In a frying pan, heat ghee and stir fry with crushed coriander seeds for a few seconds. Add the chopped tomato and sauté for four minutes. Add in the dal that you just cooked in the pressure cooker and the salt. Mix this together. Add a large cup of water and cook this on slow to medium flame for ten minutes without the lid or until you get your choice of consistency. Turn off the heat and put this in a serving dish as you begin the tempering.

In a small pan, heat ghee and add the cumin seeds. As they splutter, add the curry leaves, red chilli powder, green chilli, red chillies and hing. Sauté this for a few seconds. Once you see all the flavors have mixed, turn off the heat and pour this over the dal. Serve with white rice, rotis or any Indian bread of your choice. Love to cook healthy? This course gives you all the fundamentals.

Restaurant Style Dal Tadka Recipe

  • ½ cup split pink lentils
  • ½ cup split pigeon pea lentils
  • 2 cups water
  • A pinch of hing
  • A pinch of garam masala powder
  • 1 tsp turmeric powder
  • 1 tsp chopped or grated ginger
  • 1 tomato, chopped
  • 1 or 2 green chillies, chopped
  • 1 medium onion, chopped
  • 1 tbsp coriander leaves, chopped
  • 1 tbsp cream
  • 1 tsp fenugreek leaves, crushed
  • Salt as needed
  • For Garnish
  • 1 tbsp cream
  • 1 tbsp coriander leaves, chopped
  • For Tempering
  • 2 red chillies
  • 5 garlic cloves
  • 1 tsp cumin
  • 2 tbsp oil
  • a pinch of hing

The first thing you need to do is to rinse the dal. Add the turmeric powder, hing, ginger, green chilli, tomato and chopped onion. Mix all these ingredients together and pressure cook for three whistles or until the dal is cooked. After cooking, the dal tends to have a thick, creamier consistency. Using a wooden spoon, beat the dal until it is mashed well and has a very creamy consistency. Remember that the consistency of the dal varies depending on preference, so choose the consistency you like the best. To get the consistency you want, add some water and simmer for four minutes. Once the dal has reached the consistency you like, add some chopped coriander leaves, crushed kasury methi, garam masala powder and cream. Switch off the heat and mix all the ingredients together. Add salt if needed.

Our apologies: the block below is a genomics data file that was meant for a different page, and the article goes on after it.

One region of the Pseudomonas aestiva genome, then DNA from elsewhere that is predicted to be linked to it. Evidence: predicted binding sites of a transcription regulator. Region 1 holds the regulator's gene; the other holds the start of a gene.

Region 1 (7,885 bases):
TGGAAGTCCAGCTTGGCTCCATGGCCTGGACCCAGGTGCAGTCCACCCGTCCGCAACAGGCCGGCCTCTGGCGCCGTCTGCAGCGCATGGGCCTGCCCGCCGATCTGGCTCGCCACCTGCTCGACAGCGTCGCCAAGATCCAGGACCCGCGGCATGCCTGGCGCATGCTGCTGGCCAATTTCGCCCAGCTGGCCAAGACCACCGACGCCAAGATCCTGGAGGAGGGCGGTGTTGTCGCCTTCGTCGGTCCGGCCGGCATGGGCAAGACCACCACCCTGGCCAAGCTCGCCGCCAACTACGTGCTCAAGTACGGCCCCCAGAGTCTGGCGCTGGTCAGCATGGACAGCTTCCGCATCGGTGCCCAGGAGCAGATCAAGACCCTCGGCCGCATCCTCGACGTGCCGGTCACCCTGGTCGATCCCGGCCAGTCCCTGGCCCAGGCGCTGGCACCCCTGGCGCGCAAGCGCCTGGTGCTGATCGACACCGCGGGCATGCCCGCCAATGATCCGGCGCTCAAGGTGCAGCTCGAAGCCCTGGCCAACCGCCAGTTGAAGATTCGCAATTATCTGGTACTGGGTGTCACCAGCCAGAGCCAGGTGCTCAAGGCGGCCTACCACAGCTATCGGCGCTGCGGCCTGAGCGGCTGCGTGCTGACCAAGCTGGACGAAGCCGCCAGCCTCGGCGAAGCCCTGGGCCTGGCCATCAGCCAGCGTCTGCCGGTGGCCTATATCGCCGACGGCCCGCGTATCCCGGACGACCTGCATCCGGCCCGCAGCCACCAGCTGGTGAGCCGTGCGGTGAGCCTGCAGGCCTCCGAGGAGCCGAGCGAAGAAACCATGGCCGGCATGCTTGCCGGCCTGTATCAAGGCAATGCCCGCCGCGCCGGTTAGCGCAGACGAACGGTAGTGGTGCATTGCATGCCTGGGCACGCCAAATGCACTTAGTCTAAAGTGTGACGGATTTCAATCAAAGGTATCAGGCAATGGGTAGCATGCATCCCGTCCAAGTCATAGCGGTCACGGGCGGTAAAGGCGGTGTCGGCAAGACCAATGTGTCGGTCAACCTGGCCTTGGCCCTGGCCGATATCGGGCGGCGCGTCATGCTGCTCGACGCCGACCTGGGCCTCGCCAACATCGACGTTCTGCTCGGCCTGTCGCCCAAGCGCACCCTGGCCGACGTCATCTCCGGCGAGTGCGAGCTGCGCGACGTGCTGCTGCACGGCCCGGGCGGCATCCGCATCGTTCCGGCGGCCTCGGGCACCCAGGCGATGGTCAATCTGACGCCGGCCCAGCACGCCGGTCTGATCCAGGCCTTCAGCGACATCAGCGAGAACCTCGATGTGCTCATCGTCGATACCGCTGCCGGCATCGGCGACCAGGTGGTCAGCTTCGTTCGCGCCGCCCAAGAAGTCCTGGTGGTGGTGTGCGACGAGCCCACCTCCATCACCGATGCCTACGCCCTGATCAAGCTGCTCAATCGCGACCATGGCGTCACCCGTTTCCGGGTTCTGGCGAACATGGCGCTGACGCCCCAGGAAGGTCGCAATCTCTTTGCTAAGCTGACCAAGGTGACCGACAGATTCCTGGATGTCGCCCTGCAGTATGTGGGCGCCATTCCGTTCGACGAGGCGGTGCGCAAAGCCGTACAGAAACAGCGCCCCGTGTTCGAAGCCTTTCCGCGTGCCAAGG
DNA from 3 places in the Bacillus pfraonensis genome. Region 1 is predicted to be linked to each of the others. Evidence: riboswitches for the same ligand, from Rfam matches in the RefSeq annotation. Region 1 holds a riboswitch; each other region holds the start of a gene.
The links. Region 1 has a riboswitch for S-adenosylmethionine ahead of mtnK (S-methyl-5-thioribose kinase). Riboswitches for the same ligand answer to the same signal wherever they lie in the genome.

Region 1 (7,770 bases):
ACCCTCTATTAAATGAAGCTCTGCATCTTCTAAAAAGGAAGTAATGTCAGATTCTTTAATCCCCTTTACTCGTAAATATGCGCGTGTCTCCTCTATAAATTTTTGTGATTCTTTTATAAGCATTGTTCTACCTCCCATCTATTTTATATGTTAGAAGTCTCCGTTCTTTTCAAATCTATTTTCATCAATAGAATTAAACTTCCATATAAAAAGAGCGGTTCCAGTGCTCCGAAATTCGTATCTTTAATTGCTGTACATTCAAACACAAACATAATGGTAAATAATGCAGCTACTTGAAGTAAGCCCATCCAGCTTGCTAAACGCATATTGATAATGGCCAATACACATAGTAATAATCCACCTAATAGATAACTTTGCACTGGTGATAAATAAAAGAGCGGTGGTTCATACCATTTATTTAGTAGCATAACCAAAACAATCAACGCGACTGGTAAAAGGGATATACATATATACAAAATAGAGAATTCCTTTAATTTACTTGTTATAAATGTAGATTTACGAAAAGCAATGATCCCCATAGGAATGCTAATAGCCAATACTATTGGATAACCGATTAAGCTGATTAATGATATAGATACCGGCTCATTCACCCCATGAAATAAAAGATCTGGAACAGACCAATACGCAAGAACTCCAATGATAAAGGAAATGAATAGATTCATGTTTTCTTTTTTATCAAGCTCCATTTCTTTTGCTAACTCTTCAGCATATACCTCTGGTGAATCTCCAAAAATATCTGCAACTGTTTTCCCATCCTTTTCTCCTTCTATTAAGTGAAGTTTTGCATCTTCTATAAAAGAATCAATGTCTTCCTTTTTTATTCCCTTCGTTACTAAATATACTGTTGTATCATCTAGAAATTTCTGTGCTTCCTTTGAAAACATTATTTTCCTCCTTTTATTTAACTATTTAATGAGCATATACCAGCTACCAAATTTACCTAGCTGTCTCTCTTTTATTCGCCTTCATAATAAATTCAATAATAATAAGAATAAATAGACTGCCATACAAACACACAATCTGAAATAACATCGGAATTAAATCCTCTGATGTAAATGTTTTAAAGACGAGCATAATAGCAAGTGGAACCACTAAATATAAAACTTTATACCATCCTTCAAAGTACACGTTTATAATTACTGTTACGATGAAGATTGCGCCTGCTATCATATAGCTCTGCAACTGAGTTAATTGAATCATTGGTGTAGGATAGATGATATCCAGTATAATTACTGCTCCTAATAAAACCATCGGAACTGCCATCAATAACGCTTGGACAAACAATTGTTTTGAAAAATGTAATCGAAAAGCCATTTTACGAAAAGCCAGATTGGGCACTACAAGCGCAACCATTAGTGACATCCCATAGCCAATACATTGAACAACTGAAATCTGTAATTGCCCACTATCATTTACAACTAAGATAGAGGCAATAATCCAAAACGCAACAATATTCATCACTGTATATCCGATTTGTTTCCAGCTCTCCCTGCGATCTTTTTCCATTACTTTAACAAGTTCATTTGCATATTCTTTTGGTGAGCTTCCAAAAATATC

In a pan, add cumin to oil and fry until the cumin is cooked but not burnt. Add the chopped garlic, hing and red chillies and cook until the garlic turns golden in color. Once you see this happen, pour the entire pot of tempered ingredients including the oil on the dal. You can serve the dal tadka with the tempering resting on top of it or mixed. Use coriander leaves for garnishing and serve with steamed jeera or basmati rice.

Tips

  • You can cook the dal in a pot with water if you don’t have a pressure cooker. If this is the case, soaking the dal beforehand will make it cook easier.
  • The consistency of dal tadka is medium, rather than thick or thin. If you prefer, however, you can go for a lightly thinner or thicker consistency.
  • You can temper the dal with clarified butter called ‘ghee’ instead of oil, if you prefer. This is true for most recipes that call for tempering, such as the ones in this Indian cooking course.